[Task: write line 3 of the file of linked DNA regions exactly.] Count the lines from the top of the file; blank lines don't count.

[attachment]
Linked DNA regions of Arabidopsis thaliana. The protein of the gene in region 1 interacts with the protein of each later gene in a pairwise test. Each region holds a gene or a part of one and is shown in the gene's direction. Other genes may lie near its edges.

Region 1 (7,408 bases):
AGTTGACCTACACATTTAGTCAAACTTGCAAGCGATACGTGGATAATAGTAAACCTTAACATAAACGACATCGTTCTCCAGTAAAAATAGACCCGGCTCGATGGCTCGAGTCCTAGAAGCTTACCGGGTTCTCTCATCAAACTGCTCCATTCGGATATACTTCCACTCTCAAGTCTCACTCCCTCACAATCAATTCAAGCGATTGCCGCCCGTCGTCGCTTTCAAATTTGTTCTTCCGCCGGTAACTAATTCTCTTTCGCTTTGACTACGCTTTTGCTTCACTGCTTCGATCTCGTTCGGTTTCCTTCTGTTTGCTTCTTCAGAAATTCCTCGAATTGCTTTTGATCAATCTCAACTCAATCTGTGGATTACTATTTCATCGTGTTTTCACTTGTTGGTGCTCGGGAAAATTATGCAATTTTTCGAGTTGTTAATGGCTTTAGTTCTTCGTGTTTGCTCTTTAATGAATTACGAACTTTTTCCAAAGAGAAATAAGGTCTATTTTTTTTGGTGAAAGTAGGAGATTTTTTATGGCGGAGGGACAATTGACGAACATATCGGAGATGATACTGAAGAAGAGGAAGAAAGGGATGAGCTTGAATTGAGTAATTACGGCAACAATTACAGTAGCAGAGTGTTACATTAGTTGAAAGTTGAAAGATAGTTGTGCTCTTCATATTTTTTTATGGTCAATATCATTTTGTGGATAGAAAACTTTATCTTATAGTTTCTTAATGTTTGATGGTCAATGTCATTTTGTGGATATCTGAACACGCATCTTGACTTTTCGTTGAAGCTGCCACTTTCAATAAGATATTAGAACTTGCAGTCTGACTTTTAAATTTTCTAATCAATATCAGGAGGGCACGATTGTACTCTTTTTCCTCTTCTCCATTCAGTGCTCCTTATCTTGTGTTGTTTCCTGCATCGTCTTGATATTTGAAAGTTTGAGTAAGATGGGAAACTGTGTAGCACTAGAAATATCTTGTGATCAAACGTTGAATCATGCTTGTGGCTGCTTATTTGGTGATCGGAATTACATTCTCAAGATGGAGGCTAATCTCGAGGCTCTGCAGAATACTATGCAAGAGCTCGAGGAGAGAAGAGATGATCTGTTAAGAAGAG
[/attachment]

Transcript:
AGTTGACCTACACATTTAGTCAAACTTGCAAGCGATACGTGGATAATAGTAAACCTTAACATAAACGACATCGTTCTCCAGTAAAAATAGACCCGGCTCGATGGCTCGAGTCCTAGAAGCTTACCGGGTTCTCTCATCAAACTGCTCCATTCGGATATACTTCCACTCTCAAGTCTCACTCCCTCACAATCAATTCAAGCGATTGCCGCCCGTCGTCGCTTTCAAATTTGTTCTTCCGCCGGTAACTAATTCTCTTTCGCTTTGACTACGCTTTTGCTTCACTGCTTCGATCTCGTTCGGTTTCCTTCTGTTTGCTTCTTCAGAAATTCCTCGAATTGCTTTTGATCAATCTCAACTCAATCTGTGGATTACTATTTCATCGTGTTTTCACTTGTTGGTGCTCGGGAAAATTATGCAATTTTTCGAGTTGTTAATGGCTTTAGTTCTTCGTGTTTGCTCTTTAATGAATTACGAACTTTTTCCAAAGAGAAATAAGGTCTATTTTTTTTGGTGAAAGTAGGAGATTTTTTATGGCGGAGGGACAATTGACGAACATATCGGAGATGATACTGAAGAAGAGGAAGAAAGGGATGAGCTTGAATTGAGTAATTACGGCAACAATTACAGTAGCAGAGTGTTACATTAGTTGAAAGTTGAAAGATAGTTGTGCTCTTCATATTTTTTTATGGTCAATATCATTTTGTGGATAGAAAACTTTATCTTATAGTTTCTTAATGTTTGATGGTCAATGTCATTTTGTGGATATCTGAACACGCATCTTGACTTTTCGTTGAAGCTGCCACTTTCAATAAGATATTAGAACTTGCAGTCTGACTTTTAAATTTTCTAATCAATATCAGGAGGGCACGATTGTACTCTTTTTCCTCTTCTCCATTCAGTGCTCCTTATCTTGTGTTGTTTCCTGCATCGTCTTGATATTTGAAAGTTTGAGTAAGATGGGAAACTGTGTAGCACTAGAAATATCTTGTGATCAAACGTTGAATCATGCTTGTGGCTGCTTATTTGGTGATCGGAATTACATTCTCAAGATGGAGGCTAATCTCGAGGCTCTGCAGAATACTATGCAAGAGCTCGAGGAGAGAAGAGATGATCTGTTAAGAAGAG